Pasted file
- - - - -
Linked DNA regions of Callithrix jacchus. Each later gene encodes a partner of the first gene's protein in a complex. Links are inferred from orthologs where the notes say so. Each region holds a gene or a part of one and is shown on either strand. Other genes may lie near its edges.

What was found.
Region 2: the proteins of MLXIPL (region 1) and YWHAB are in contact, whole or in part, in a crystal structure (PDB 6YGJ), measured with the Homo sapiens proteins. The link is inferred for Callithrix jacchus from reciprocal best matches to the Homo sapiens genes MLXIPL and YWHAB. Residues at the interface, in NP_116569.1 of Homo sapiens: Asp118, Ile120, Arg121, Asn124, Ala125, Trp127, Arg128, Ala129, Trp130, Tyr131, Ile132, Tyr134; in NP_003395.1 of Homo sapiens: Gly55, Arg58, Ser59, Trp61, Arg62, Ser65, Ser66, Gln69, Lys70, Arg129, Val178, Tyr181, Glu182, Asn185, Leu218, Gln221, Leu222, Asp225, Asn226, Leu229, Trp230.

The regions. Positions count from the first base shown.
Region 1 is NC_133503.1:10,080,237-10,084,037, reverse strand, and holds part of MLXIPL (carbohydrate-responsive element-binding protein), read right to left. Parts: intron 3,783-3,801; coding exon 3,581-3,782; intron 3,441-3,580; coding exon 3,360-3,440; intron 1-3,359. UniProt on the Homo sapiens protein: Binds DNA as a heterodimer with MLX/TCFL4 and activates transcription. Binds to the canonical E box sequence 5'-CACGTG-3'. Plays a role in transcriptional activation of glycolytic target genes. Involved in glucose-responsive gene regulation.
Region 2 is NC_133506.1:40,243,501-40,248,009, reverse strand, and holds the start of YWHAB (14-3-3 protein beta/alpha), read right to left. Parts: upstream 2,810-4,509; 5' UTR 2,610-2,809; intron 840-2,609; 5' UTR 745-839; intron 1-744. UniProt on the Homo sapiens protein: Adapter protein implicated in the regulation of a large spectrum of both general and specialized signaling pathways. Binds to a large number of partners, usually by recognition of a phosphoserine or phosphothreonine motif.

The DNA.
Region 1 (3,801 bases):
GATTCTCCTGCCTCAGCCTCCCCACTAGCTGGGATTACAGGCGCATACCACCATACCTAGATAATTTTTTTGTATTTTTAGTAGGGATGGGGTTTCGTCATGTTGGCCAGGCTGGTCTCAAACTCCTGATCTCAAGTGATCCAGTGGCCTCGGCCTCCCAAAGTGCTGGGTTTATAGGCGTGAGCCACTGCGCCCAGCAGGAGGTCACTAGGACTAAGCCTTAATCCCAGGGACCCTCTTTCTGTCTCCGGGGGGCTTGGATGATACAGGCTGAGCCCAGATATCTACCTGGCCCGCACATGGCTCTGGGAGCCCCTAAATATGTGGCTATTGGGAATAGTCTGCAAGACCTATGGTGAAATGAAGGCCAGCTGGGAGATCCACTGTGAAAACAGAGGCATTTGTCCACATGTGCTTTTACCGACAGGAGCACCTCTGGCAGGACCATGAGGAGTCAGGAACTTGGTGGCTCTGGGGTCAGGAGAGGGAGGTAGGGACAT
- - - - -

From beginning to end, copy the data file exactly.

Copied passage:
Linked DNA regions of Callithrix jacchus. Each later gene encodes a partner of the first gene's protein in a complex. Links are inferred from orthologs where the notes say so. Each region holds a gene or a part of one and is shown on either strand. Other genes may lie near its edges.

What was found.
Region 2: the proteins of MLXIPL (region 1) and YWHAB are in contact, whole or in part, in a crystal structure (PDB 6YGJ), measured with the Homo sapiens proteins. The link is inferred for Callithrix jacchus from reciprocal best matches to the Homo sapiens genes MLXIPL and YWHAB. Residues at the interface, in NP_116569.1 of Homo sapiens: Asp118, Ile120, Arg121, Asn124, Ala125, Trp127, Arg128, Ala129, Trp130, Tyr131, Ile132, Tyr134; in NP_003395.1 of Homo sapiens: Gly55, Arg58, Ser59, Trp61, Arg62, Ser65, Ser66, Gln69, Lys70, Arg129, Val178, Tyr181, Glu182, Asn185, Leu218, Gln221, Leu222, Asp225, Asn226, Leu229, Trp230.

The regions. Positions count from the first base shown.
Region 1 is NC_133503.1:10,080,237-10,084,037, reverse strand, and holds part of MLXIPL (carbohydrate-responsive element-binding protein), read right to left. Parts: intron 3,783-3,801; coding exon 3,581-3,782; intron 3,441-3,580; coding exon 3,360-3,440; intron 1-3,359. UniProt on the Homo sapiens protein: Binds DNA as a heterodimer with MLX/TCFL4 and activates transcription. Binds to the canonical E box sequence 5'-CACGTG-3'. Plays a role in transcriptional activation of glycolytic target genes. Involved in glucose-responsive gene regulation.
Region 2 is NC_133506.1:40,243,501-40,248,009, reverse strand, and holds the start of YWHAB (14-3-3 protein beta/alpha), read right to left. Parts: upstream 2,810-4,509; 5' UTR 2,610-2,809; intron 840-2,609; 5' UTR 745-839; intron 1-744. UniProt on the Homo sapiens protein: Adapter protein implicated in the regulation of a large spectrum of both general and specialized signaling pathways. Binds to a large number of partners, usually by recognition of a phosphoserine or phosphothreonine motif.

The DNA.
Region 1 (3,801 bases):
GATTCTCCTGCCTCAGCCTCCCCACTAGCTGGGATTACAGGCGCATACCACCATACCTAGATAATTTTTTTGTATTTTTAGTAGGGATGGGGTTTCGTCATGTTGGCCAGGCTGGTCTCAAACTCCTGATCTCAAGTGATCCAGTGGCCTCGGCCTCCCAAAGTGCTGGGTTTATAGGCGTGAGCCACTGCGCCCAGCAGGAGGTCACTAGGACTAAGCCTTAATCCCAGGGACCCTCTTTCTGTCTCCGGGGGGCTTGGATGATACAGGCTGAGCCCAGATATCTACCTGGCCCGCACATGGCTCTGGGAGCCCCTAAATATGTGGCTATTGGGAATAGTCTGCAAGACCTATGGTGAAATGAAGGCCAGCTGGGAGATCCACTGTGAAAACAGAGGCATTTGTCCACATGTGCTTTTACCGACAGGAGCACCTCTGGCAGGACCATGAGGAGTCAGGAACTTGGTGGCTCTGGGGTCAGGAGAGGGAGGTAGGGACAT